When Matt Gentile, then 20, moved from Rhode Island to Sedona, Arizona, and visited Flagstaff, he couldn’t do the first move on the famous V6 Anorexic on the limestone of Priest Draw.
A new climber and boulderer, he watched a local, Sam Davis, roofclimbing effortlessly through precision body positioning and footwork, and thought, Man, that is just the coolest. Gentile moved to Flag two weeks later.
Seven years ago, he learned another big one: to look beyond bouldering as something for which you simply bring shoes and a crash pad. Another local, Sam Tingey, was a mentor.
“Not only was he a much better climber than I was,” Gentile says, “but he had the resources—the pads, the cams—and knew about placing directionals to clean and get under [roofs]. I didn’t know how to do any of that. He was willing to share that info with me.”
Their first joint project was the Renegade Roof, on which they employed ladders and a toprope. Gentile, 32, now routinely brings those as well as “an army” of pads, a harness, a Grigri, brushes, a crowbar and aid hooks. In what he calls roof hunting, he scours the area’s Hinterlands for tall, stunning boulder problems.
The leader in bouldering development in Northern Arizona, he has established a widespread 150-plus problems, some as low as 12 feet but many in the 20- and 25-, even 30- to 40-foot, range.
Gentile is the sales manager at Babbitt’s Backcountry Outfitters and lives near Priest Draw with his girlfriend, Casey Ries, also a climber.
Q&A with Matt Gentile
Where besides Priest Draw do you climb?
Off Wood Mountain Road are a dozen areas with the same kind of limestone, these really big satellite roofs that we’ve been finding or developing the last eight or nine years. They create really long power-endurance problems.
At the Choss Roof, there used to be three problems. Now there’s 25, and you can go link them. They all kind of split and connect, crisscross. … The holds go back for about 30 feet under the roof.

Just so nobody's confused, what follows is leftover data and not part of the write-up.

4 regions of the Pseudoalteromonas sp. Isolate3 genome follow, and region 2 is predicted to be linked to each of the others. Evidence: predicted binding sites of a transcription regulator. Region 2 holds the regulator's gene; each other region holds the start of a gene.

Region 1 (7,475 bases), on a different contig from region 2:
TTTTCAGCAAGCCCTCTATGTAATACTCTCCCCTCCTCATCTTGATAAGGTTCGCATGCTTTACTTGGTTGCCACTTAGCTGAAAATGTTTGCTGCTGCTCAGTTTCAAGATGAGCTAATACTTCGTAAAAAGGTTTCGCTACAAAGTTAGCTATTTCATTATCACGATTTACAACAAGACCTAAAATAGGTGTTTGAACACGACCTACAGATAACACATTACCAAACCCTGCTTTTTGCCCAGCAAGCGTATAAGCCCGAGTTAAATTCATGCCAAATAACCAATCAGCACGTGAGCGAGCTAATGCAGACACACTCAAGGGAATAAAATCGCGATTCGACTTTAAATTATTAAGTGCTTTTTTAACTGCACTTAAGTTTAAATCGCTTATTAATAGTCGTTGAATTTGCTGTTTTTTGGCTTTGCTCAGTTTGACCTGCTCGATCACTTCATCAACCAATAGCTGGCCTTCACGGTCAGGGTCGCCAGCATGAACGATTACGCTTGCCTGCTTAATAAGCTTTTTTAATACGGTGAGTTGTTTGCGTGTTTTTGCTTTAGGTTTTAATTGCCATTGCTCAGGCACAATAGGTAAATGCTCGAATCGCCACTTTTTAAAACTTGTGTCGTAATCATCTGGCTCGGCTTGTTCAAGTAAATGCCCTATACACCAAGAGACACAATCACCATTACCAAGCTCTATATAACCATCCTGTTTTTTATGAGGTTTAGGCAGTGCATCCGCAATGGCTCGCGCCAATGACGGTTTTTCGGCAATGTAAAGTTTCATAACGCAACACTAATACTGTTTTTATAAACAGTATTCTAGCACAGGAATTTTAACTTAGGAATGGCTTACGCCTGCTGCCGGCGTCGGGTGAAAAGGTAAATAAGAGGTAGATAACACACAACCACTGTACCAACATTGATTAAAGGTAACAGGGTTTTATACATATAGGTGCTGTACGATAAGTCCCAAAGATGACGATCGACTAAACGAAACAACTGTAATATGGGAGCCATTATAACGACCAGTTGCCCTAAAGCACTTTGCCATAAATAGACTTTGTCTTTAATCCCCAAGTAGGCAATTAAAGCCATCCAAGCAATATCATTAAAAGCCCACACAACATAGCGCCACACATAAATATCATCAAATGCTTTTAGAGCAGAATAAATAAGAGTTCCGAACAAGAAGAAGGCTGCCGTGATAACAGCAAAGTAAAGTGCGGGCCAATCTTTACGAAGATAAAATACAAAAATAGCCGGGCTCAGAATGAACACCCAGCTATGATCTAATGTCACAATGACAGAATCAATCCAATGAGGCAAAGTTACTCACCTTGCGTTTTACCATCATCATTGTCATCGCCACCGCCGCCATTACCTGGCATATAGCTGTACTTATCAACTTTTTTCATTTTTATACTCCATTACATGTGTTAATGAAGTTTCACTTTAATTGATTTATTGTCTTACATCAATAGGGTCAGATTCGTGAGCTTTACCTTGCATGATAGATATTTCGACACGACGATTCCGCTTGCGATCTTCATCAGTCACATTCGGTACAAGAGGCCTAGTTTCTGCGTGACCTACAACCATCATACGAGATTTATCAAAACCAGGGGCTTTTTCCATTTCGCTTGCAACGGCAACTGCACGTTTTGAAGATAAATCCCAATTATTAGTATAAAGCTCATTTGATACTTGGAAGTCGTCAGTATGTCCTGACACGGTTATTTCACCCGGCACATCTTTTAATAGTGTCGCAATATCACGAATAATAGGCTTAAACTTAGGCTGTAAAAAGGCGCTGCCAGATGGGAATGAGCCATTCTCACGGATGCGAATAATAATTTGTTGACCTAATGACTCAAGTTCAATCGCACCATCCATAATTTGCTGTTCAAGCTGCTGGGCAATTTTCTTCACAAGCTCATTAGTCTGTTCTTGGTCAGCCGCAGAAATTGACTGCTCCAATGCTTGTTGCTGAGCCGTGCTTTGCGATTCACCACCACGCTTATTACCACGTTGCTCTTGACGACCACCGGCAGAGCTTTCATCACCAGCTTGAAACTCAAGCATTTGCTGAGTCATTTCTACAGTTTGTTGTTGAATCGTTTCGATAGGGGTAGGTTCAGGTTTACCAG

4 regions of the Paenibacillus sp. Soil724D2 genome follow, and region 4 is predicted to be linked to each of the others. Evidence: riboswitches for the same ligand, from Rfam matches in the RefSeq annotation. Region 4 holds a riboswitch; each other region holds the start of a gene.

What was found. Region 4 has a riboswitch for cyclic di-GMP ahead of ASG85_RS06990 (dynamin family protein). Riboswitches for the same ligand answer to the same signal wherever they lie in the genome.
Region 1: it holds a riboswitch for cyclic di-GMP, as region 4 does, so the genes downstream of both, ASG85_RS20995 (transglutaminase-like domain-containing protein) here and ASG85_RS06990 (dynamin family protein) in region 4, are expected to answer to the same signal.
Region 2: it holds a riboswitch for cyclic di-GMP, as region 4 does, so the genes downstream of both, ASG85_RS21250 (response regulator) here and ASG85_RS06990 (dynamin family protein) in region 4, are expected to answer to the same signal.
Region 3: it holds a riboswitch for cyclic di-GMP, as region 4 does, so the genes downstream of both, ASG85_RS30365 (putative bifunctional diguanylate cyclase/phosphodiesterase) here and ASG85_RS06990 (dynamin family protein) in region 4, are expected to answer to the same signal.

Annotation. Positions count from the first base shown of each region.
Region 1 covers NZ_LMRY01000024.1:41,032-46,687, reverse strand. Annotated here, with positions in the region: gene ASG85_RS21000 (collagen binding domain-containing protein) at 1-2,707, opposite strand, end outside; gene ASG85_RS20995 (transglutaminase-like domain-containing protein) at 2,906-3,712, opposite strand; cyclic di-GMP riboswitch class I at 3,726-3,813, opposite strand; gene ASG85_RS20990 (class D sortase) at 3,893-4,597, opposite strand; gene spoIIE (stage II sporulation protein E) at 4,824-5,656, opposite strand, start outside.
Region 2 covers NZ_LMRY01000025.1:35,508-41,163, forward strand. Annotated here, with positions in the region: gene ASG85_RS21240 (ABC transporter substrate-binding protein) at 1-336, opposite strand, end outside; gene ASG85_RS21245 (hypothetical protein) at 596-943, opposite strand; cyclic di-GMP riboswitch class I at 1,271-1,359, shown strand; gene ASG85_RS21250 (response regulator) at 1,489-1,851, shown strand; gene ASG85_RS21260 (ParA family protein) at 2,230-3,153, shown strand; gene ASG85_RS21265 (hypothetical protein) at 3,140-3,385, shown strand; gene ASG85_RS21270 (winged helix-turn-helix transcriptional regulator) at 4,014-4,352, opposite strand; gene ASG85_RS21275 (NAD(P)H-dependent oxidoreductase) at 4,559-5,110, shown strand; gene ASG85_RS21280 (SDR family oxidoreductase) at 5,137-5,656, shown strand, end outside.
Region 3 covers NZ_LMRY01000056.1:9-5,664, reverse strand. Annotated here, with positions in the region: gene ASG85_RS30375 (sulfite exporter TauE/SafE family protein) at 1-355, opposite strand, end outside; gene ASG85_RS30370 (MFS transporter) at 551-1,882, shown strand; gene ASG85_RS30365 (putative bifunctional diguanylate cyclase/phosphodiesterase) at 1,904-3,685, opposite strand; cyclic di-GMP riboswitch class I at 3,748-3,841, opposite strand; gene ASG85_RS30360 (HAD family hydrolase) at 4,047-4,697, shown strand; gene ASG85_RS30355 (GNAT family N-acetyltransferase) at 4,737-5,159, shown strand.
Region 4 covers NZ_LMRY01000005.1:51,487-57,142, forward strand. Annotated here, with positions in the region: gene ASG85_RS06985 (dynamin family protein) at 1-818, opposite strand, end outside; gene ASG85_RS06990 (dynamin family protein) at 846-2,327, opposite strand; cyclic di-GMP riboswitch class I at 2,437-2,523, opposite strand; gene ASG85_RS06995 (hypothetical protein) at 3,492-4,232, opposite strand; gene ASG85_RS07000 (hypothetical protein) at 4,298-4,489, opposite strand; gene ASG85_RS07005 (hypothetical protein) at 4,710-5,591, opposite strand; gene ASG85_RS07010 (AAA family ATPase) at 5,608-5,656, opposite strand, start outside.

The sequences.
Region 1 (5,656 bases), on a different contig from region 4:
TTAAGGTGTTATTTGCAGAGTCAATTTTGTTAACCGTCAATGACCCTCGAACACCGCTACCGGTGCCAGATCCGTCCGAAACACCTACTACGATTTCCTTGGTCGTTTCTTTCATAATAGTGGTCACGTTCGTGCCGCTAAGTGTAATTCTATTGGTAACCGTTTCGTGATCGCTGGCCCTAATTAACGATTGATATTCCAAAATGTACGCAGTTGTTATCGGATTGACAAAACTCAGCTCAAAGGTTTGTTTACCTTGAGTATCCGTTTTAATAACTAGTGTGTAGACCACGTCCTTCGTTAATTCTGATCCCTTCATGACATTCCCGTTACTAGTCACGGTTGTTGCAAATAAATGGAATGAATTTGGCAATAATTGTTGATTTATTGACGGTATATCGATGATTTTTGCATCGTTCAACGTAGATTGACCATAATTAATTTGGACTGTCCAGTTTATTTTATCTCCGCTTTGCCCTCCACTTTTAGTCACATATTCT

Where do you explore?
I spend just as much time hiking as climbing. I go on Google Maps a lot. I can find the same limestone layer as Priest Draw. There are so many different canyons and overlooks—all those draws that lead into those canyons cut through that rock. I’ll look at that next drainage and go where the shadows are. … The hiking can be atrocious, trying to get into the right layer. Sometimes what you’re looking for is right underneath you, and you don’t know it.
By the time you climb something, how many days spent out there?
Oh, a lot. I put a problem on a new roof yesterday, and I’d been out there five times. You spend a lot of time brushing it, getting it ready.
Sometimes we spend four days hiking out in the area before finally finding [a problem].
You spend days cleaning, then sometimes 15 days to do the project.
What sort of difficulty?
I’m looking for something where I’m going to get a lot of climbing out of it.
In the last two years, the roofs are getting bigger, the grades are getting harder. I’m not too focused on becoming just a better, stronger climber … I always want to do the big, inspiring lines, and in doing that am naturally finding the harder grades.
What is the danger factor?
Generally [here] with the big roofs, the cruxes are below, back where you’d fall from 15 or 20 feet. I’ve found that they work great as highballs. I’m not looking to do a hard crux way up high. With a top headwall, like 25 feet, I’ll have it really wired. I’ve rehearsed it on a rope a dozen times, maybe more.
What’s in your mind?
When I hit the point of no return, where you can’t bail but have to go higher, I’m usually pretty relaxed but focused.
Being 100 percent focused is essential to highballs. If I’m not—if I’m having an off day, or my mind is all over the place, or I’m a little tired—I’ll come back another day. I don’t usually feel much pressure to do these things [laughs]. No one is coming out to climb them … I can wait till the time is right.
This article appeared in Rock and Ice issue #251 (July 2018).